The virtually unanimous praise of Villas-Boas from Spurs players and even Monday's mass celebration on the touchline show a team that's united, happy and fully behind their manager. Either that or the Spurs squad are more deserving than Daniel Day-Lewis of an Academy Award for good acting at hiding their dislike so well.
As the old adage goes, to never meet your heroes, so it transpires as ESPN sit astride their proverbial horse and ride into the British sporting sunset. They arrived as great American conquerors who would finally give Rupert Murdoch's monopoly a bloody nose and more. As it is, they have conceded to their great rivals and stepped aside for a younger challenger.
For all of football's status as a European cultural icon, for all its intangible preeminence, the meat of its success, the living, breathing organism that is the European football fandom, is actually millions of organisms: individuals, countless raving, screaming, chanting, singing fans, all convinced like the followers of many a world religion that any and all non-subscribers to their creed are doomed to damnation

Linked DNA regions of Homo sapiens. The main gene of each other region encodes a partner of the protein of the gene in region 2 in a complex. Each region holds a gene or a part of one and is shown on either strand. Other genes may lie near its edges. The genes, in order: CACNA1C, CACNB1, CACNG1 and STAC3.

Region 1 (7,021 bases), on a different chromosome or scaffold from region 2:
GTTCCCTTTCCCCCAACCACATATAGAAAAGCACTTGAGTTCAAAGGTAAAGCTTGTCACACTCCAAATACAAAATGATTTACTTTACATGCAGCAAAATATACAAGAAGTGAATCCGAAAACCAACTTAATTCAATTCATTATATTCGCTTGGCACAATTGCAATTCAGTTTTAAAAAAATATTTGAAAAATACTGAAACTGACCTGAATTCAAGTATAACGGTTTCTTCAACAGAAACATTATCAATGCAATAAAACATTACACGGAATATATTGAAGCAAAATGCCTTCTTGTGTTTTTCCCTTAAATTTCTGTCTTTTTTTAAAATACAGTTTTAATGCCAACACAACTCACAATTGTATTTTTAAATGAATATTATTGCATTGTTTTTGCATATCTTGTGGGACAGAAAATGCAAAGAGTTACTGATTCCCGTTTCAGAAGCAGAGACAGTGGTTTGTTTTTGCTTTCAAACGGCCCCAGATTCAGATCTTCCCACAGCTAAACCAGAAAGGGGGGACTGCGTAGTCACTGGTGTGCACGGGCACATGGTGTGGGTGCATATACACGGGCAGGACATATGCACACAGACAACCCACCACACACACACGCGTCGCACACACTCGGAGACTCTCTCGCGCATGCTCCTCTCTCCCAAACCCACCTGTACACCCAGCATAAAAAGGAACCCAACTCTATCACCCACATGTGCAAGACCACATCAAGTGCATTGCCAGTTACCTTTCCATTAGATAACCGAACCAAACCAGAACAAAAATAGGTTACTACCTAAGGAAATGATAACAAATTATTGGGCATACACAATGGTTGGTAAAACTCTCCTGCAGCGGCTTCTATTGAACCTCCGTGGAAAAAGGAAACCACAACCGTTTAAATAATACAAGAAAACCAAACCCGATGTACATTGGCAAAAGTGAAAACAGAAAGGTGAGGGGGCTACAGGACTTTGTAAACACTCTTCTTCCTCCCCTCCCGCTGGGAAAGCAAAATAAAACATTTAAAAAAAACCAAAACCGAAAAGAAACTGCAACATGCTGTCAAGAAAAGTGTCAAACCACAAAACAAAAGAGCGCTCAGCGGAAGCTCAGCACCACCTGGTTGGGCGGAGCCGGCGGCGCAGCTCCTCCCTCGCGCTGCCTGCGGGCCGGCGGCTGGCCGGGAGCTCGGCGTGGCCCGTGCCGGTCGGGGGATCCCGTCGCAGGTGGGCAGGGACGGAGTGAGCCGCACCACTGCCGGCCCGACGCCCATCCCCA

The sense of deflation I experienced surprised even this most devoted of Reds fans. That he was retiring was no great shock in itself; the realisation that his exit belied a potentially greater psychological blow to those of us clinging to the disappearing era of one-club man football struck a far deeper chord.
This week, there was promising progress in the ongoing battle for football fans to get their voices heard. After mammoth efforts from organisations such as Supporters' Direct and the Football Supporters' Federation, as well as individual fans, the Culture, Media and Sport select committee have recommended what is surely obvious - that supporters' opinions deserve to be heard.
Some of the fans - not all, but some - now feel that there is now no way back for Leeds - not to anywhere approaching the pre-eminence they once enjoyed in the game. If that's the case, then the question arises: what is a reasonable aim now? To gain promotion to the Premier League, and strive to survive?
Whatever your opinion of Liverpool, the Premiership is less entertaining when one of its most famous clubs is floundering in mid-table. However, it remains hard to determine which direction the Reds are headed, they are an amalgam of 'ifs, buts, and maybes', with a worrying lack of definitive answers.